Lies and statistics

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No international commission has ever been established to determine the division of assets, liabilities, duties and obligations between England and Scotland and, now that there is only a year before the independence referendum, it is tragic that there is insufficient time to arrange one.

What should have been a serious discussion has been reduced to a sequence of conflicting statements by economists of various cults, each pronouncement being delivered with the confident 
assurance so often associated with mendacity.

Confusion has been compounded by the naive belief that information provided by the Treasury or other parts of Whitehall might be reliable.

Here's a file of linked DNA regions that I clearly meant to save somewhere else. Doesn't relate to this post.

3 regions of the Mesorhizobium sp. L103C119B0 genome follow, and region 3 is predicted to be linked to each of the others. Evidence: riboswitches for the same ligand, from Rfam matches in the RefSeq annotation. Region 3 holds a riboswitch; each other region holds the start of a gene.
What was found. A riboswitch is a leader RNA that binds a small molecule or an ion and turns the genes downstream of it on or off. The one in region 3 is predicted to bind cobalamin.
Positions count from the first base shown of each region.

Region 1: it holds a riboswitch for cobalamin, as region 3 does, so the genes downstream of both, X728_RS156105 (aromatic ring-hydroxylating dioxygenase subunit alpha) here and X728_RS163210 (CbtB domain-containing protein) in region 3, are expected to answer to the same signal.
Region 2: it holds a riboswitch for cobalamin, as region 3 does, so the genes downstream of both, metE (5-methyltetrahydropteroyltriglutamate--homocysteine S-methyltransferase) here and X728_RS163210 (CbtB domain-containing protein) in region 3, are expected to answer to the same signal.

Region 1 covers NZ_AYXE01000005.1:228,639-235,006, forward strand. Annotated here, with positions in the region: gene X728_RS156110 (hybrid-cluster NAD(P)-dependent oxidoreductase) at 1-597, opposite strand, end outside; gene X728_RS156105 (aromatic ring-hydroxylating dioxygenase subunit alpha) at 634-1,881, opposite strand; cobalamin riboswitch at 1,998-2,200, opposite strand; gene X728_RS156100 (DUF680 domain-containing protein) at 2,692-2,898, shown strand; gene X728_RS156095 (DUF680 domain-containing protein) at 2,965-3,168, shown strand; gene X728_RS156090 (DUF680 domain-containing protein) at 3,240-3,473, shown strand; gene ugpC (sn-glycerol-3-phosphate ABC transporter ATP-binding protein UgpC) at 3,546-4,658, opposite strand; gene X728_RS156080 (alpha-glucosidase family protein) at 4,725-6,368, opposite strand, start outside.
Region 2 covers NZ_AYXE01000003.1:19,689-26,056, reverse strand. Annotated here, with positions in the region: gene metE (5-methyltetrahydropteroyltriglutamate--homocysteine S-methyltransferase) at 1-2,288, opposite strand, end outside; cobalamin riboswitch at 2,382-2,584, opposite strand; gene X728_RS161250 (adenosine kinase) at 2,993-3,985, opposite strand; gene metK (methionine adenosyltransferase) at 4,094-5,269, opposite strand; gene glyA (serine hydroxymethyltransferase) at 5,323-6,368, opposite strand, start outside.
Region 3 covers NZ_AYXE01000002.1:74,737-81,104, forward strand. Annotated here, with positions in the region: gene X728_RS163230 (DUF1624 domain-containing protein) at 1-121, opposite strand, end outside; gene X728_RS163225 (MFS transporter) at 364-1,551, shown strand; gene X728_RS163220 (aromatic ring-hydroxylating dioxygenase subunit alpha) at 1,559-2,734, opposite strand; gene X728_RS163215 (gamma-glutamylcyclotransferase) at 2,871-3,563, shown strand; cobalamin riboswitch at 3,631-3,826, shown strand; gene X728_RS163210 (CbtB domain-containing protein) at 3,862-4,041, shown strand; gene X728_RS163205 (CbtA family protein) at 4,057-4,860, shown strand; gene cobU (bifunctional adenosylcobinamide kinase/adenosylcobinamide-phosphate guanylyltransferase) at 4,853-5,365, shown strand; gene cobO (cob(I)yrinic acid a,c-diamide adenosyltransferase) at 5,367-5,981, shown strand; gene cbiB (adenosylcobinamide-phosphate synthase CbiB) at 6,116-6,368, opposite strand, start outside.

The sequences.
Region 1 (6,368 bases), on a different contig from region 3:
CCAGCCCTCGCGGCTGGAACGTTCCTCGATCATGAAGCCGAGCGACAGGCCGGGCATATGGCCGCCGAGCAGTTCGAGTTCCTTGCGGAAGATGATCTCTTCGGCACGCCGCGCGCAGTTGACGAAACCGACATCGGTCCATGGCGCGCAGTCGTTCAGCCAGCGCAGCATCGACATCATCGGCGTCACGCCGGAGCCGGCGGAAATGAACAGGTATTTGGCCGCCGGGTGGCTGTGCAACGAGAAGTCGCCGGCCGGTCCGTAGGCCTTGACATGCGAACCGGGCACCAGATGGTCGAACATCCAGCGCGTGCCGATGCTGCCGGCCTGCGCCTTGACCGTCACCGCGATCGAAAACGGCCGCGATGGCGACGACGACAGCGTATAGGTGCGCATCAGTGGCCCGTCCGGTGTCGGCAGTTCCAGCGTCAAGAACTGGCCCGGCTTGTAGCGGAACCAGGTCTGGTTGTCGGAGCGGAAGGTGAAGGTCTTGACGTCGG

Some years ago, the head of the British civil service was challenged in an Australian court for effectively committing perjury.

He waved aside the accusation with a patrician smirk and stated that he was just being “economical with the truth”.

That illustrates the level of veracity we may expect from Whitehall. What makes the situation so much worse is the fact that most of the information about important constitutional issues is provided to the public by the parochial London newspapers, together with those of Rupert Murdoch’s empire. The BBC struggles to provide a balanced view but usually fails.

Peter Dryburgh